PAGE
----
It’s astonishing to think that the first iPhone only appeared on the production line seven years ago. Since then, smartphone ownership has hit a critical mass around the world. 1.75bn people now have access to one, according to eMarketer.
With so much choice on the digital high street, it's easy to switch from one retailer to another - many are now prioritising mobile over more traditional forms of communication
Never before has there been a platform that can reach billions of users at all times, and it’s a figure that will continue growing.
Clearly, mobile retail has reached a tipping point. Customers use their phones in stores for pretty much everything; from managing shopping lists, browsing for recipes, price comparisons and additional product information, as well as shopping on the go whenever they need to.
With that in mind, smartphone shoppers present an enormous opportunity for marketers. A recent IMRG (Interactive Media in Retail Group) and Capgemini study shows that UK mobile retail sales increased 138% in 2013 and a third of all online retail sales came from mobile devices in Q4 last year.
Expectations around user experience are higher than ever and with so much choice on the digital high street, it is very easy to switch from one retailer to another. Many retailers are now prioritising mobile development over more traditional forms of communication, from mobile optimised websites to developing new apps.
Customer first, technology second
When it comes to mobile marketing, retailers should consider their customer first, and then the technology. I recommend that businesses start with the basics to help build trust with their customer base.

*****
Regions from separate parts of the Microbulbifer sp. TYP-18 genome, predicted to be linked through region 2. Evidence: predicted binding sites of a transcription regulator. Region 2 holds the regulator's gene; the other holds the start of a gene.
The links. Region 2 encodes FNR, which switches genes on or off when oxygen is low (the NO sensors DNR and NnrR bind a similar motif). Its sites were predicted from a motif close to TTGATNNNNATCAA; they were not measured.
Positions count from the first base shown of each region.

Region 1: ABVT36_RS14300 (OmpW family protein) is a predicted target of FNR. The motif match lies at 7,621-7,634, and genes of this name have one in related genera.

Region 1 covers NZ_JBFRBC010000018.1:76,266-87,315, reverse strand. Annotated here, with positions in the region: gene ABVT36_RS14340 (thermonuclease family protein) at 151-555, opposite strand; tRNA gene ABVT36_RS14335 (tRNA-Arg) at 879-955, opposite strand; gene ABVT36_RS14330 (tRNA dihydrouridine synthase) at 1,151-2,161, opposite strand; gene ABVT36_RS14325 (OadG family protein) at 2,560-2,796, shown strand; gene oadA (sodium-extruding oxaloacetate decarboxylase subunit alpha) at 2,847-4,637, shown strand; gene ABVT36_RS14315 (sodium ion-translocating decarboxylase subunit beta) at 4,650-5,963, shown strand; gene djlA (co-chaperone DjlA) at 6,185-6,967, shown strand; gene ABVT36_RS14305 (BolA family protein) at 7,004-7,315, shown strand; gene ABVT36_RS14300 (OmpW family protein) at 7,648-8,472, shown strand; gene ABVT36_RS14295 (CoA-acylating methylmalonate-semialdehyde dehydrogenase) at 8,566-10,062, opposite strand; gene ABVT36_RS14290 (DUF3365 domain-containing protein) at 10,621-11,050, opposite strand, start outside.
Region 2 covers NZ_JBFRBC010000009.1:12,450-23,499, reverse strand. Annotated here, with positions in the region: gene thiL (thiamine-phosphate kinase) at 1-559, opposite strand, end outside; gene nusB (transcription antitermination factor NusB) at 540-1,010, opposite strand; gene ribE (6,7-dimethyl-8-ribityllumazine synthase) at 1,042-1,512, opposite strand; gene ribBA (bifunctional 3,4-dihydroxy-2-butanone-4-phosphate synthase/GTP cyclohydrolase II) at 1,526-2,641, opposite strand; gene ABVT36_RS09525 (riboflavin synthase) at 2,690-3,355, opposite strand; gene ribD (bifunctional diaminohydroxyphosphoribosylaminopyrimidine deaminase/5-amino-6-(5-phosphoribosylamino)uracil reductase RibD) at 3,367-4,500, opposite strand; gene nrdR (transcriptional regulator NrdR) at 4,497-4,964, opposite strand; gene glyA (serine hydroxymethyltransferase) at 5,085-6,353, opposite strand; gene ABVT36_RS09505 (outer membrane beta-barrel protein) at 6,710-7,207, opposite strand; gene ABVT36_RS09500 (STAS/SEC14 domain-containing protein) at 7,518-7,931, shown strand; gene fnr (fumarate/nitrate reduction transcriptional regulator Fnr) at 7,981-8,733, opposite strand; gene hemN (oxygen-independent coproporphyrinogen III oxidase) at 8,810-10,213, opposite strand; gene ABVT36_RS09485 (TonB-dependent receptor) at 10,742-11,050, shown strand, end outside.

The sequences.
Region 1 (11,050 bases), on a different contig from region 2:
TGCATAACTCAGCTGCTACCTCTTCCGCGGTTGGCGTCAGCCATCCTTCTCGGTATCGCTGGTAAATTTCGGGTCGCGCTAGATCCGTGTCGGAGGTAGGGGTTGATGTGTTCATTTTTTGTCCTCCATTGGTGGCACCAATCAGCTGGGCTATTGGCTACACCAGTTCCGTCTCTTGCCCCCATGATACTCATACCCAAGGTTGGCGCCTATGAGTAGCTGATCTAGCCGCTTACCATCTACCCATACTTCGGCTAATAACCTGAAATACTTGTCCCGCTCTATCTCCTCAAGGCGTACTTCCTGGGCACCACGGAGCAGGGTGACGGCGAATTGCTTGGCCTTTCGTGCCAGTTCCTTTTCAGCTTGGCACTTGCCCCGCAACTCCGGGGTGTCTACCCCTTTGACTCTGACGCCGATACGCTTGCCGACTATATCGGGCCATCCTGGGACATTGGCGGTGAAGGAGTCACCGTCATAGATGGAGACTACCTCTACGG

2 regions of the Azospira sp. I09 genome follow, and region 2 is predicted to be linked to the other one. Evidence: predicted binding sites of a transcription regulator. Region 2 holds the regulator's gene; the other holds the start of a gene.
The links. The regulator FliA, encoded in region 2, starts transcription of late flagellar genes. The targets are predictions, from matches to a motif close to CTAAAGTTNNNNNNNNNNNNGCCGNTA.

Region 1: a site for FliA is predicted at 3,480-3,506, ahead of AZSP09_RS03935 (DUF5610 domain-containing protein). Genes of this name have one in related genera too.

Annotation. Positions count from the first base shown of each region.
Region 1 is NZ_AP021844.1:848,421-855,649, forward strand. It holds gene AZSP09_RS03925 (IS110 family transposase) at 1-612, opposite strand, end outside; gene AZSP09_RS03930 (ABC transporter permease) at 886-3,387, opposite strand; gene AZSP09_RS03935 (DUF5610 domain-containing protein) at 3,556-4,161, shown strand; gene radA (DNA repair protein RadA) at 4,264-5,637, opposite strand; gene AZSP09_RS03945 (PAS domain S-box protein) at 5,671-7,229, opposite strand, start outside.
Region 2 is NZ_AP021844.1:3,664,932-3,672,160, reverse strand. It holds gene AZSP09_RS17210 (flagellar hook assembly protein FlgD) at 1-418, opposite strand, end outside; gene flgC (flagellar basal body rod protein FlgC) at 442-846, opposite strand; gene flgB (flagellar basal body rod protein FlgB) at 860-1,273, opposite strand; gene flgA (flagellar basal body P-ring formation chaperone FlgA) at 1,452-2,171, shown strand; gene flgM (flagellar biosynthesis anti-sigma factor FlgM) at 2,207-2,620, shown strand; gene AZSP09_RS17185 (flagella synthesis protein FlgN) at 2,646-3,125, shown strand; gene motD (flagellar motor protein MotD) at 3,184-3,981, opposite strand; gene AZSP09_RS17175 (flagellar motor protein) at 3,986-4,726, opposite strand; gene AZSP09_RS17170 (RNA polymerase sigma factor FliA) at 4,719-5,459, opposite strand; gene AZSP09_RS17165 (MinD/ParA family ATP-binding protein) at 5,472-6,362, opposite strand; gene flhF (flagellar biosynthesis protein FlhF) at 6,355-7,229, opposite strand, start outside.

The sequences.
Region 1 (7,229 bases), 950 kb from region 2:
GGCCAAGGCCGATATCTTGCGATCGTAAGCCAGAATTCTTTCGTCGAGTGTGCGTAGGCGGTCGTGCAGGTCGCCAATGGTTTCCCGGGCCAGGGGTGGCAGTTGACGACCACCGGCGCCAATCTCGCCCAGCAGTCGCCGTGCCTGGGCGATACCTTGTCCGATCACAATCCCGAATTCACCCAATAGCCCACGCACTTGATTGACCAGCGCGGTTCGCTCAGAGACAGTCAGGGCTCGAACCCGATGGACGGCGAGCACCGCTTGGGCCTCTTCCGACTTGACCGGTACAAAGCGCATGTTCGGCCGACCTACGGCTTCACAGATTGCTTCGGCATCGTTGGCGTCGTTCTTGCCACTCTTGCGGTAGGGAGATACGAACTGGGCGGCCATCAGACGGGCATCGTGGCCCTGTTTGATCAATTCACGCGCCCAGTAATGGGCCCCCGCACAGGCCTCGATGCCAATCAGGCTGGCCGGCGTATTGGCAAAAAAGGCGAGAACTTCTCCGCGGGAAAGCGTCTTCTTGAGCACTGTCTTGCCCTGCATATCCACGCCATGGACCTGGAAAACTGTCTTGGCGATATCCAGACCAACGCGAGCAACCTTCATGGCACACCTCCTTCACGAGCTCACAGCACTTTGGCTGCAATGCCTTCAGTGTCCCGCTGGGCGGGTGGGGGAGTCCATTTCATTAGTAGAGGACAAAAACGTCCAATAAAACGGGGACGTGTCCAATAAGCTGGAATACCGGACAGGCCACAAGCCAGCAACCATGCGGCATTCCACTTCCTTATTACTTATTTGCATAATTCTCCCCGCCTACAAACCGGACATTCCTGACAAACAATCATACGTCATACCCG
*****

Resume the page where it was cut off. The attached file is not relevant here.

First, you should review your web analytics to understand how your customers are using their mobiles while interacting with your brand.
The challenge for all retailers is to ensure we deliver value to customers at every stage of their journey - however, whenever and wherever they choose to shop
Second, explore how you can use mobile to improve your communications and updates to customers.
Third, incentivise your customers to opt-in and then use SMS or in-app notifications to provide a better service.
Lastly, ensure that your emails are mobile optimised. From there, you can explore how customers use their mobiles in your stores and develop useful services for customers to engage with using QR codes and NFC. An App and mobile-optimised site will significantly improve the user experience and enhance your marketing efforts.
So what next? I’ve mentioned that one in three online retail sales already come from a mobile device. Over the coming months that number will continue to rise exponentially, as smartphone and tablet adoption grows among consumers.
The challenge for all retailers is to ensure that we deliver value to customers at every stage of their journey, however, whenever and wherever they choose to shop.